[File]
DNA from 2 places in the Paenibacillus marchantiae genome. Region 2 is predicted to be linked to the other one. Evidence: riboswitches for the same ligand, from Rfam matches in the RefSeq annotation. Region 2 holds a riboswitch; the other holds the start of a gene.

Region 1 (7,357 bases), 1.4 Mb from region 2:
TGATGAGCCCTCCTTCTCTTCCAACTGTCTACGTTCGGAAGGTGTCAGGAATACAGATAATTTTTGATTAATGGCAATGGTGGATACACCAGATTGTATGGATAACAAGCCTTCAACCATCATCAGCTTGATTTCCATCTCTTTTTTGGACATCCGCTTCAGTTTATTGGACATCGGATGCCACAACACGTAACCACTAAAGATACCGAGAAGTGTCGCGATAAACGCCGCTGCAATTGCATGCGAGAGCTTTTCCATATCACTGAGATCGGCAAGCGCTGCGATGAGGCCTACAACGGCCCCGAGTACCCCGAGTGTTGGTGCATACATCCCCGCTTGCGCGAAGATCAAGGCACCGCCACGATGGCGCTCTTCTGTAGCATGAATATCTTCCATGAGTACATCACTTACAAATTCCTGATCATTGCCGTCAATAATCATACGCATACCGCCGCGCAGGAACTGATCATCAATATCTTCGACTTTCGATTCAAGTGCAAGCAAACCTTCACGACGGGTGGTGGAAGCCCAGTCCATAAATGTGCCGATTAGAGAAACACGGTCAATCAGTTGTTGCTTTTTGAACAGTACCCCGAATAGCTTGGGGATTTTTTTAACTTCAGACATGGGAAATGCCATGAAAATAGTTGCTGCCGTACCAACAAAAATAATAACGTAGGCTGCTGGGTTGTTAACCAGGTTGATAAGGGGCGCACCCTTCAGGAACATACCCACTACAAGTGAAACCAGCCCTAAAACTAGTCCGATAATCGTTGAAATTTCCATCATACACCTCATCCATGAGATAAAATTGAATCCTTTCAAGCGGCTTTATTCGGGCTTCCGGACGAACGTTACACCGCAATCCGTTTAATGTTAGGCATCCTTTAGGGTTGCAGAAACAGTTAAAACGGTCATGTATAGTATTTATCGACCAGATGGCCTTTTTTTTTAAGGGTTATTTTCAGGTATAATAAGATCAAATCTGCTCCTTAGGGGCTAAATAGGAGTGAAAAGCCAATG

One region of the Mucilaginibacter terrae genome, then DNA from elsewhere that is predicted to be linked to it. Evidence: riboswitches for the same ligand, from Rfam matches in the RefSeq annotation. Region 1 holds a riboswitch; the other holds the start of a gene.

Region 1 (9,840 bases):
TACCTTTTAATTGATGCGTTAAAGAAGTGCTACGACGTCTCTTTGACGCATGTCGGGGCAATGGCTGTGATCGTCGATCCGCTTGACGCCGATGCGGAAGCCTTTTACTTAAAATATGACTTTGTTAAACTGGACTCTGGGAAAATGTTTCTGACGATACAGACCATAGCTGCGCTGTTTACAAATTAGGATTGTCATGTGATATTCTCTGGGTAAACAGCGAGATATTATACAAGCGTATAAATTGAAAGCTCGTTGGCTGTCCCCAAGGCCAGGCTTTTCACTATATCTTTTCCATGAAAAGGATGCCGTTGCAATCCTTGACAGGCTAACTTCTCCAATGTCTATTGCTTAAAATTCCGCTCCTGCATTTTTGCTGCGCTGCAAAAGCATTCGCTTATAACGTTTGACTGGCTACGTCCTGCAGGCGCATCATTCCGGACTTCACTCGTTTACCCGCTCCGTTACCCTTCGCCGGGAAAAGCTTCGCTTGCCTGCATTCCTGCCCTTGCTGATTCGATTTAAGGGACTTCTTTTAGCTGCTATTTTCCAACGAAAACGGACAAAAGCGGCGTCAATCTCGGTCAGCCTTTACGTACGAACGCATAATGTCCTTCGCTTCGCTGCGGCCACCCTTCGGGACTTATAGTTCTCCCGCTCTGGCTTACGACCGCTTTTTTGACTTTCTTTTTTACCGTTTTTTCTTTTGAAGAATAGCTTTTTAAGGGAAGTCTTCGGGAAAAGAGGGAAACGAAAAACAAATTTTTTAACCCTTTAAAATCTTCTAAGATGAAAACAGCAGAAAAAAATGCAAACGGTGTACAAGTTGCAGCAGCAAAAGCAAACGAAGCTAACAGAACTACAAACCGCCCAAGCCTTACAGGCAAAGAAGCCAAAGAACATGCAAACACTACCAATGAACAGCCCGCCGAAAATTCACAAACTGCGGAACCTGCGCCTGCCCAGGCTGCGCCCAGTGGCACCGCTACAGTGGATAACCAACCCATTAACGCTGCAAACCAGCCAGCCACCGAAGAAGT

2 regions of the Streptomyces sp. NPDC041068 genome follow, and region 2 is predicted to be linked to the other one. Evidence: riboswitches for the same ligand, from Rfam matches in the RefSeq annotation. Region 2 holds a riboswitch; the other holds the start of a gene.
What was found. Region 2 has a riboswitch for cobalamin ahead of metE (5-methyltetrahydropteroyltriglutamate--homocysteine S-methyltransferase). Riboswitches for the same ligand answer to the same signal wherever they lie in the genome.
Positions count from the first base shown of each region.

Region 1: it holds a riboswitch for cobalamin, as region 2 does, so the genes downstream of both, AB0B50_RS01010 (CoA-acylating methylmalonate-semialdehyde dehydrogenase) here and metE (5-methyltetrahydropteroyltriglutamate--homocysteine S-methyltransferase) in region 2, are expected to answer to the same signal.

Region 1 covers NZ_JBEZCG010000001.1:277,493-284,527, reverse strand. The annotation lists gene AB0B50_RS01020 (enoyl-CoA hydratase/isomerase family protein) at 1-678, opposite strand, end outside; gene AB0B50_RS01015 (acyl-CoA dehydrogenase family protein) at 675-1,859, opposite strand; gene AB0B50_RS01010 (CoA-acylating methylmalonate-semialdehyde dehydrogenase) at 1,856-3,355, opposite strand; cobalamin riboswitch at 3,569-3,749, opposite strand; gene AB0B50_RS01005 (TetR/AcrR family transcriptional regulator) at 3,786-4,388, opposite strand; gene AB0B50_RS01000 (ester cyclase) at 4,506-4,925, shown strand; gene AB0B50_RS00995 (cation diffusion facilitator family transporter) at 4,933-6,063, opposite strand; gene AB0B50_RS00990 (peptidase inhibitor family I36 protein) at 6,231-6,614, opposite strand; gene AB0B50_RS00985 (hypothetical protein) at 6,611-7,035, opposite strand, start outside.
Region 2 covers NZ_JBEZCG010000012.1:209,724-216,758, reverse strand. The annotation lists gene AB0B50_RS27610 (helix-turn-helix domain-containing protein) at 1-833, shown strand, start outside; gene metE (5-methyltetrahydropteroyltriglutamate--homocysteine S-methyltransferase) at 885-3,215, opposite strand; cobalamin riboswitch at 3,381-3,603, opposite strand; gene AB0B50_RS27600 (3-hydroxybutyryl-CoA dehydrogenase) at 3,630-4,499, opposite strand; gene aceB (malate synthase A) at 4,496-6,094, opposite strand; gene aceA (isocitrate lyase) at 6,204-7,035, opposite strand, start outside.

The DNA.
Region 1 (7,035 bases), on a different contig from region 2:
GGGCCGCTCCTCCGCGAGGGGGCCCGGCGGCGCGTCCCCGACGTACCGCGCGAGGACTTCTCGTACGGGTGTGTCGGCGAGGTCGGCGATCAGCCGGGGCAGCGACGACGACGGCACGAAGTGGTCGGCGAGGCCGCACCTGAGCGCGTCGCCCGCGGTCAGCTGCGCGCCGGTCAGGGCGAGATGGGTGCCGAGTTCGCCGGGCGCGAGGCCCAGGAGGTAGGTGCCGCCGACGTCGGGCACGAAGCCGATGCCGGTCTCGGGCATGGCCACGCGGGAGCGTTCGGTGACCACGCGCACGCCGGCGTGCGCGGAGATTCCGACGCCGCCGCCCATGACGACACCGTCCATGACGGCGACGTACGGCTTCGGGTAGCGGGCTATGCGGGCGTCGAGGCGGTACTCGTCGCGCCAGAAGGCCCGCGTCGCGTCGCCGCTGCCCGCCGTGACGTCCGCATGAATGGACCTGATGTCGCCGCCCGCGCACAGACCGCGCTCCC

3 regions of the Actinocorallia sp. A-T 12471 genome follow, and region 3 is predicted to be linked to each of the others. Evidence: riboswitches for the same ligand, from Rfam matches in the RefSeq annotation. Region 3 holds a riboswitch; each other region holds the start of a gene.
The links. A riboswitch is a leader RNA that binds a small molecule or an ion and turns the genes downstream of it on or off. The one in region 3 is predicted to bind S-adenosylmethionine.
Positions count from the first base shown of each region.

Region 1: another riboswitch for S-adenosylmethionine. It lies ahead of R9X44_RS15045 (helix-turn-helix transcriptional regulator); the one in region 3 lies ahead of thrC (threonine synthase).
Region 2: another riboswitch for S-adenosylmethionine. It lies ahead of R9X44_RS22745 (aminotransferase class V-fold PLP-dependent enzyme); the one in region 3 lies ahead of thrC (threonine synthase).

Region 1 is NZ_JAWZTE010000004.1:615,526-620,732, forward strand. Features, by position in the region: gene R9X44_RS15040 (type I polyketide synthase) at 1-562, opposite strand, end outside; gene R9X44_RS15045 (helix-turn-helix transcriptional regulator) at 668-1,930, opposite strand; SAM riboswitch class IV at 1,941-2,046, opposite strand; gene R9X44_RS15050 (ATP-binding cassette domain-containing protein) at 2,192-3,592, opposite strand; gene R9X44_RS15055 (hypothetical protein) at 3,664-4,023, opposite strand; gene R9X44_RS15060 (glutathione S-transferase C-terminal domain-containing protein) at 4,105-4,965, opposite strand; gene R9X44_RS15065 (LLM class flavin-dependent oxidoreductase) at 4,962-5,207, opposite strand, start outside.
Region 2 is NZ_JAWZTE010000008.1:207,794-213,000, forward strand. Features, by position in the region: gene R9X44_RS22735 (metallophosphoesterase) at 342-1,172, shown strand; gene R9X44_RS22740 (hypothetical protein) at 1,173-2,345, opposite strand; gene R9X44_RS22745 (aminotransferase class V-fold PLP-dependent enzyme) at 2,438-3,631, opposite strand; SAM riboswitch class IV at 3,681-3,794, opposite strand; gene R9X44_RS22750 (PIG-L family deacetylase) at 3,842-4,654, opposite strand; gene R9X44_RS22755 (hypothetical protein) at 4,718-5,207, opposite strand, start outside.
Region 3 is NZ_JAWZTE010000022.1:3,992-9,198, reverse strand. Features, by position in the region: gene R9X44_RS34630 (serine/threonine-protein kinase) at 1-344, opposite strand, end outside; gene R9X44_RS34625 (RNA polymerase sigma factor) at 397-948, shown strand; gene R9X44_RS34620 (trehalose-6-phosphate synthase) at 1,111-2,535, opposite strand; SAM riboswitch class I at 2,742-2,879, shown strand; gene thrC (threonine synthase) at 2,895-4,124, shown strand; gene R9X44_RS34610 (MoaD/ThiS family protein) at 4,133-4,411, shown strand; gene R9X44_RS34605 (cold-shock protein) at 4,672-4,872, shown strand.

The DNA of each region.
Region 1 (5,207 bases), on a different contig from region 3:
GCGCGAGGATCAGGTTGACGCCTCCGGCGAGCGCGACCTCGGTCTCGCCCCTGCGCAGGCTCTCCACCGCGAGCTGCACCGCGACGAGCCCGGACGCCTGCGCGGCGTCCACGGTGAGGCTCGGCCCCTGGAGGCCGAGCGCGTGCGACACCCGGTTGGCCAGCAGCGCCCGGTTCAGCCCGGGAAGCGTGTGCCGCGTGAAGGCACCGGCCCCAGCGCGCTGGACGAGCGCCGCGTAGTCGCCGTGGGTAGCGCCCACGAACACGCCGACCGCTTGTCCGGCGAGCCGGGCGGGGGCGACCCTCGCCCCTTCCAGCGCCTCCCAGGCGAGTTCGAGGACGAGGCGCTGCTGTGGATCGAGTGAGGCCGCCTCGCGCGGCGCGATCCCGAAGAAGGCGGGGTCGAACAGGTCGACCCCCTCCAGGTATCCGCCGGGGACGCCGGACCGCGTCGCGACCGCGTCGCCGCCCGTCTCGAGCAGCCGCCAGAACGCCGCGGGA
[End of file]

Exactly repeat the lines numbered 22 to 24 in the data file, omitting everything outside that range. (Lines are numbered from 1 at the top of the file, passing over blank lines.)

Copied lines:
Region 2 is NZ_JAWZTE010000008.1:207,794-213,000, forward strand. Features, by position in the region: gene R9X44_RS22735 (metallophosphoesterase) at 342-1,172, shown strand; gene R9X44_RS22740 (hypothetical protein) at 1,173-2,345, opposite strand; gene R9X44_RS22745 (aminotransferase class V-fold PLP-dependent enzyme) at 2,438-3,631, opposite strand; SAM riboswitch class IV at 3,681-3,794, opposite strand; gene R9X44_RS22750 (PIG-L family deacetylase) at 3,842-4,654, opposite strand; gene R9X44_RS22755 (hypothetical protein) at 4,718-5,207, opposite strand, start outside.
Region 3 is NZ_JAWZTE010000022.1:3,992-9,198, reverse strand. Features, by position in the region: gene R9X44_RS34630 (serine/threonine-protein kinase) at 1-344, opposite strand, end outside; gene R9X44_RS34625 (RNA polymerase sigma factor) at 397-948, shown strand; gene R9X44_RS34620 (trehalose-6-phosphate synthase) at 1,111-2,535, opposite strand; SAM riboswitch class I at 2,742-2,879, shown strand; gene thrC (threonine synthase) at 2,895-4,124, shown strand; gene R9X44_RS34610 (MoaD/ThiS family protein) at 4,133-4,411, shown strand; gene R9X44_RS34605 (cold-shock protein) at 4,672-4,872, shown strand.

The DNA of each region.